What is an example of beta radiation?
hi. an example of beta radiation is MEDICAL TRACERS. This was proved to me today at college. thanx
Of alpha, beta and gamma radiation, gamma radiation has the greater ability to penetrate either shielding or living tissue. The penetration issue aside, a contact source that is an alpha emitter can do more tissue damage than beta or gamma radiation. Alpha and beta radiation are particulate radiation. They involve a particle. Gamma radiation is electromagnetic radiation of high energy. Use the links below to learn more about each type of radiation and get a…
beta radiation is effected by a magnetic Field. A beta particle will bend toward the south of the magnet (+). beta radiation bends because it is made up of a single electron with a negative charge also known as e-. this negative charge means that the beta radiation will bend toward the positive side of the magnetic field.
Beta particles or radiation is an electron emitted at high speed or energy from some types of unstable elements in a process known as beta-decay. Beta radiation is not healthy for living things. It is usually stopped by a few millimeters of metal, wood, or plastic. Direct exposure to the skin can cause radiation burns.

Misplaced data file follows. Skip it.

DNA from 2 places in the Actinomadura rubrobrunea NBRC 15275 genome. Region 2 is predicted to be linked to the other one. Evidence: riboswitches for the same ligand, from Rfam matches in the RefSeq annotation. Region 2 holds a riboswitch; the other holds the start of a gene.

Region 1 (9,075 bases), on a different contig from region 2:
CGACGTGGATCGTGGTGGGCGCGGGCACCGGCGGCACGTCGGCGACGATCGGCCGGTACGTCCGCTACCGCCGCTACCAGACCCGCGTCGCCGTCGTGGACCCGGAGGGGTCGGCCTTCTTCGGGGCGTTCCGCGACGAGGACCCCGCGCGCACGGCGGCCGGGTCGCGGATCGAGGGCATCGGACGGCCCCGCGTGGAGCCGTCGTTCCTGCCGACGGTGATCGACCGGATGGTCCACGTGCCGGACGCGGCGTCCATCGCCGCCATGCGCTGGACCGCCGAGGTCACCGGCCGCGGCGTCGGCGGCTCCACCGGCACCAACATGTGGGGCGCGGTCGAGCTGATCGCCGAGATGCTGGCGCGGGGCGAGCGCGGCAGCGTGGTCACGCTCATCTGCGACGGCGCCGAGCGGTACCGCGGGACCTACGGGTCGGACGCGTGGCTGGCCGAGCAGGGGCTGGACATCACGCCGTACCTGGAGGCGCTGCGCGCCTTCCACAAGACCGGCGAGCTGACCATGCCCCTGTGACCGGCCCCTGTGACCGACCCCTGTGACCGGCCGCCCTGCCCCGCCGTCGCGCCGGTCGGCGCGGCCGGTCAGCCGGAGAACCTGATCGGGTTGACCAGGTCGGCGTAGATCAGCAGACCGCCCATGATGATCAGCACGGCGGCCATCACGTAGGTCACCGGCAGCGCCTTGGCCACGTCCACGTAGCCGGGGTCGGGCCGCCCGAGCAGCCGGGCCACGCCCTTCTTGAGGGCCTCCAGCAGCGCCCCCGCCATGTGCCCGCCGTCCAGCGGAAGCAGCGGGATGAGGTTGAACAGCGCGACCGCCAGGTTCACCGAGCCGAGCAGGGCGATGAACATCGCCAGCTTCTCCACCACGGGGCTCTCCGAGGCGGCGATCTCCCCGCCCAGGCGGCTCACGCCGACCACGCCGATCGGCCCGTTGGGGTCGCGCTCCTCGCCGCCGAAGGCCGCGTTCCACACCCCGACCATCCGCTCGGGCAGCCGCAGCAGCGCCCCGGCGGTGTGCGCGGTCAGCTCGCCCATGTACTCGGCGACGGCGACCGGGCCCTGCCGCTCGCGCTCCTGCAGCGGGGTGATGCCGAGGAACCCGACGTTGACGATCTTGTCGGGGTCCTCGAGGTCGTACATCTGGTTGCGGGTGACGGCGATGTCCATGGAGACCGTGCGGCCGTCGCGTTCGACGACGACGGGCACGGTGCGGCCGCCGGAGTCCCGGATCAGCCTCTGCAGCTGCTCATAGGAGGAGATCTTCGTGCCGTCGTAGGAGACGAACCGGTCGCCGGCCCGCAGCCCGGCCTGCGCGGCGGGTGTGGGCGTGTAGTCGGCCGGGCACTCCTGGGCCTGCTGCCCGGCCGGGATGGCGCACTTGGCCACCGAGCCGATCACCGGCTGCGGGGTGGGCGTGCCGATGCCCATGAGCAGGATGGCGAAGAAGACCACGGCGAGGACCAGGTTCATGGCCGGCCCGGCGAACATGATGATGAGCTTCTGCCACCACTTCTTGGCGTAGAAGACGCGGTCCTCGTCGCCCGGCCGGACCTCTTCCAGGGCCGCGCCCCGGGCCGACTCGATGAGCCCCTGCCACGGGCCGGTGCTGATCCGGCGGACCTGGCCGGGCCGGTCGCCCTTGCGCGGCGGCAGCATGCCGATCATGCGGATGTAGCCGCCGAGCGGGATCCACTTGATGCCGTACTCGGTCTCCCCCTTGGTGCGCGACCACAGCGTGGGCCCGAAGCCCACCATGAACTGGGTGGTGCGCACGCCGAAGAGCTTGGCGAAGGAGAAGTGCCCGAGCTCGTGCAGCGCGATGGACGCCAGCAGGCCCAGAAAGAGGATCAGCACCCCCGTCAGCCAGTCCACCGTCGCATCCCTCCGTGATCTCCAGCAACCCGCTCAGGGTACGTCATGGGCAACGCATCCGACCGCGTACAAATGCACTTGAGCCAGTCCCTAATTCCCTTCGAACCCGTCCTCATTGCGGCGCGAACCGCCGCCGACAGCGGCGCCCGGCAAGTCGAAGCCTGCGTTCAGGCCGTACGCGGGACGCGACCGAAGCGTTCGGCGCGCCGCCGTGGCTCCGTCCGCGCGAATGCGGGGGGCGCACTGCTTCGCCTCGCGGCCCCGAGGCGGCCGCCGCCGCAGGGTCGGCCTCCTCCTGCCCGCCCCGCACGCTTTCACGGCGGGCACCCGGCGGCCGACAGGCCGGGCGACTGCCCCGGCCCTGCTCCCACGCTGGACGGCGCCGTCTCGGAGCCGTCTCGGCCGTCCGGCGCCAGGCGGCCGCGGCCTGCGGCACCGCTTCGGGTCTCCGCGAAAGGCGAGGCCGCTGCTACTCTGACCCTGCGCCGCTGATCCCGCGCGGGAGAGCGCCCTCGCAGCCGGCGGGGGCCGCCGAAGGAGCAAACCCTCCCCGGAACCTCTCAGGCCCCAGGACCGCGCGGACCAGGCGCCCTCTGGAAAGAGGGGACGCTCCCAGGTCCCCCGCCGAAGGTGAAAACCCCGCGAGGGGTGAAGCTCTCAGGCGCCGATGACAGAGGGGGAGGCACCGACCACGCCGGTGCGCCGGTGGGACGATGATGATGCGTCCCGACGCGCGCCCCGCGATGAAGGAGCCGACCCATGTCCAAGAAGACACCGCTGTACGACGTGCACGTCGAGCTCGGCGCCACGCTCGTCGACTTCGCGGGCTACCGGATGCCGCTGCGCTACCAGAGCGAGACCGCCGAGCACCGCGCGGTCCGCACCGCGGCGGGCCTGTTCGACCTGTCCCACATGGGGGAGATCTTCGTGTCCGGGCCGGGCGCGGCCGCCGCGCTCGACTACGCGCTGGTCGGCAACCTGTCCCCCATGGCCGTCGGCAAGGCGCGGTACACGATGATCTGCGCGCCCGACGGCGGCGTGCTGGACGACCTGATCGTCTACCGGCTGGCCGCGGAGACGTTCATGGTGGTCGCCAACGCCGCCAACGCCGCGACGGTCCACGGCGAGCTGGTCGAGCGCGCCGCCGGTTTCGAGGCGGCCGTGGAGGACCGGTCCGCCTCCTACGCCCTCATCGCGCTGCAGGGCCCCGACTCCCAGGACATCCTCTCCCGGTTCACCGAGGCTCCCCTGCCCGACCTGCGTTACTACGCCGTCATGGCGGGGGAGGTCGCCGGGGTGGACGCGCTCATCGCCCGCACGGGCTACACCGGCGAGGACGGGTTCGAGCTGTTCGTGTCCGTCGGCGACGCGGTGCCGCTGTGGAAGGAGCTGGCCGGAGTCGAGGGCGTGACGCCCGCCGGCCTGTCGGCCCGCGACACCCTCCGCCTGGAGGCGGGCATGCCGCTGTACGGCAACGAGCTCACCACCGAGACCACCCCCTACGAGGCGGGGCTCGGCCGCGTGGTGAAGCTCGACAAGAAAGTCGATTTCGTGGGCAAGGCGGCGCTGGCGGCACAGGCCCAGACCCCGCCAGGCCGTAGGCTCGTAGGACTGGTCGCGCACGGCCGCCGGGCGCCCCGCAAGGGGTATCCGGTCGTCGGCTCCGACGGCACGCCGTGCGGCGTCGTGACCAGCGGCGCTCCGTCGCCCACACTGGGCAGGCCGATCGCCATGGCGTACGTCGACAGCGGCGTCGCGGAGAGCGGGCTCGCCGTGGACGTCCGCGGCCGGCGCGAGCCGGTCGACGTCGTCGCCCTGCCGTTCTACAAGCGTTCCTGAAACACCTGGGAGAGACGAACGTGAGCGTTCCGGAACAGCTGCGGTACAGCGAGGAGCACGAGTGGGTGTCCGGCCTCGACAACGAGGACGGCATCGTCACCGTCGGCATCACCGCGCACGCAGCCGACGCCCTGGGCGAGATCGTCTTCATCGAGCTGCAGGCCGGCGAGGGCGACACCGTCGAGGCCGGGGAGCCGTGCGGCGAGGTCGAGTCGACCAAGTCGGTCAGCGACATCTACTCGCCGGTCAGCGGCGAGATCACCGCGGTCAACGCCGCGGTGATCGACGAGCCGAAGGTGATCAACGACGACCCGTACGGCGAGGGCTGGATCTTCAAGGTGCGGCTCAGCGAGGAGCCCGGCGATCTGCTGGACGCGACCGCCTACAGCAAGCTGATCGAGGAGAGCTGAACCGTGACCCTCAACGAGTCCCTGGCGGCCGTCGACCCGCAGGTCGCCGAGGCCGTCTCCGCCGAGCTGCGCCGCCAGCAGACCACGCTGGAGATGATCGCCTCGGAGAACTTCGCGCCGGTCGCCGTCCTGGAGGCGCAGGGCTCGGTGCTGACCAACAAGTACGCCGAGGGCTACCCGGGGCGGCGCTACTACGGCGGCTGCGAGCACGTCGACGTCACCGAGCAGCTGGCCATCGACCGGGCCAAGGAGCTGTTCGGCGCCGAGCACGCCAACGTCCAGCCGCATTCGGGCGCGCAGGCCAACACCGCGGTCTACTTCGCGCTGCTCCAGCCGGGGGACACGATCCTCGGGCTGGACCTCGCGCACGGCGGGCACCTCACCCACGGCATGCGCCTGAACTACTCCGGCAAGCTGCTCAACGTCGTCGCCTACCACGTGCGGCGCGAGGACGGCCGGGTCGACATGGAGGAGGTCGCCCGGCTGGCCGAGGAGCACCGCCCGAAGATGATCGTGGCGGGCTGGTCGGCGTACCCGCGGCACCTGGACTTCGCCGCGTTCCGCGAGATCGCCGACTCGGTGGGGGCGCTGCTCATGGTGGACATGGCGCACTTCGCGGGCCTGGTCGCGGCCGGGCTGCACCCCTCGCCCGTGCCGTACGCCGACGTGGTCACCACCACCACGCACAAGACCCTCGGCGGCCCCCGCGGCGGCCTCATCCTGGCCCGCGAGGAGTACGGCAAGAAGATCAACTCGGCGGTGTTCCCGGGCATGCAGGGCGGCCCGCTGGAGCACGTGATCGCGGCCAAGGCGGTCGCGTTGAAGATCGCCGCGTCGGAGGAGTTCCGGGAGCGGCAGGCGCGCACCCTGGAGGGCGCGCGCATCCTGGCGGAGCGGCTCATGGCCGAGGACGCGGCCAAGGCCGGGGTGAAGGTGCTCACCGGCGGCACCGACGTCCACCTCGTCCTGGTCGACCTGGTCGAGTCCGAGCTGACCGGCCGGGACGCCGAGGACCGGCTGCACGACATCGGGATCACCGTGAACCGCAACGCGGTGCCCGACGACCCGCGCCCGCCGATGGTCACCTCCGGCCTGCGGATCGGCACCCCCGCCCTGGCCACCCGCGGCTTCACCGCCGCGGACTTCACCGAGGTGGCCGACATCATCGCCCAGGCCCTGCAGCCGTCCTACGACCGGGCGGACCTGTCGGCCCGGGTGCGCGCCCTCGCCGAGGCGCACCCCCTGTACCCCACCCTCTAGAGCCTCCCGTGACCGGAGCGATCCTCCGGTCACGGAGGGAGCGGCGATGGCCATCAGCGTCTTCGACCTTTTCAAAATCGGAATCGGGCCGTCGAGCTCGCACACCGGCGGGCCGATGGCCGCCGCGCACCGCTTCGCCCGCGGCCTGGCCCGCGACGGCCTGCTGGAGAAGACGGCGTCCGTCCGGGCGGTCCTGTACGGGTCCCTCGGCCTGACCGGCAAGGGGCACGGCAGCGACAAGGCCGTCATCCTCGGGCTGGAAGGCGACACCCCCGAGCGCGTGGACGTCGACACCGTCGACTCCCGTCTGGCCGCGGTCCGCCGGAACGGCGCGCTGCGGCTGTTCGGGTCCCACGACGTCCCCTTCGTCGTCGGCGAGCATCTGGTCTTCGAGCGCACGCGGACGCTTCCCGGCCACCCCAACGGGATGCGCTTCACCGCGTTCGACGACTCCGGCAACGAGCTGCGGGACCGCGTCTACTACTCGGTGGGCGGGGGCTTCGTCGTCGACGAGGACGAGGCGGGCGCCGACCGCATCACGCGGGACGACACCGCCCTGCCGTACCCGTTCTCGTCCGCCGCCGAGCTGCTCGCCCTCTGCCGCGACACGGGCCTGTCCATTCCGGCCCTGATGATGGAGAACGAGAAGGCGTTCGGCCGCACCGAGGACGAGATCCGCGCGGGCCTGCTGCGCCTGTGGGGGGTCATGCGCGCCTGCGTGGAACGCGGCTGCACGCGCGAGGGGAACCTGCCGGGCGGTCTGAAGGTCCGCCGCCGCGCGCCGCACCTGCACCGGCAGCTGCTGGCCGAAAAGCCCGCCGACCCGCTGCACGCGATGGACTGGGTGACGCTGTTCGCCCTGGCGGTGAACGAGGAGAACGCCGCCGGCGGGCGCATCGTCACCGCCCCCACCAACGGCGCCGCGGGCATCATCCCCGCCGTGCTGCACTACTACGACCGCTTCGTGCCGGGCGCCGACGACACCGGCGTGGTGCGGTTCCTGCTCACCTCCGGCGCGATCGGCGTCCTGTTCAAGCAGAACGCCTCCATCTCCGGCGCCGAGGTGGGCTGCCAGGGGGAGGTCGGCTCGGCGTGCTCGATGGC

Beta radiation is particles of either electrons or positrons gamma radiation is electromagnetic radiation Alpha radiation is particles where each particle is composed of two protons and two neutrons (helium nucleus) In addition, gamma has the strongest penetration followed by beta, and followed by alpha radiation
No, beta radiation is not uncharged. Beta radiation is the result of beta decay, and there are two kinds of beta decay. In one type, beta minus decay, an electron is ejected from an atomic nucleus. The electron is negatively charged. In the other type, beta plus decay, an positron, which is an anti-electron (antimatter), is ejected from the nucleus. The positron is positively charged. Beta radiation is either negatively charged electrons or positively charged…
Which of the following is not a component of the radiation emitted by a radioactive sample a.alpha radiation b.delta radiation c.gamma radiation d.beta radiation?
Does it matter if aluminum absorbers are near a Geiger-Muller detector when you have a radioactive source of beta particles?
It does if you want to detect the beta radiation. Beta radiation, beta particles, can be stopped with a sheet of aluminum foil. An aluminum "absorber" would act as a shield to the Geiger-Müller (GM) detector and stop the beta radiation, which is really high energy electrons or possibly positrons. Placing a shield between the source of the beta radiation and the GM detector would block the radiation, thus shielding the detector from it. The…
I'm not sure there are quantifiers for "difference", but "completely" comes close. Alpha and beta radiation is (massive) particle based, gamma rays are electromagnetic radiation ... technically this is a particle (photons), but photons have zero invariant mass. Alpha radiation is a helium nucleus on the run. Beta radiation is an electron on the run. Gamma radiation is a very high energy "light" ray (electromagnetic radiation).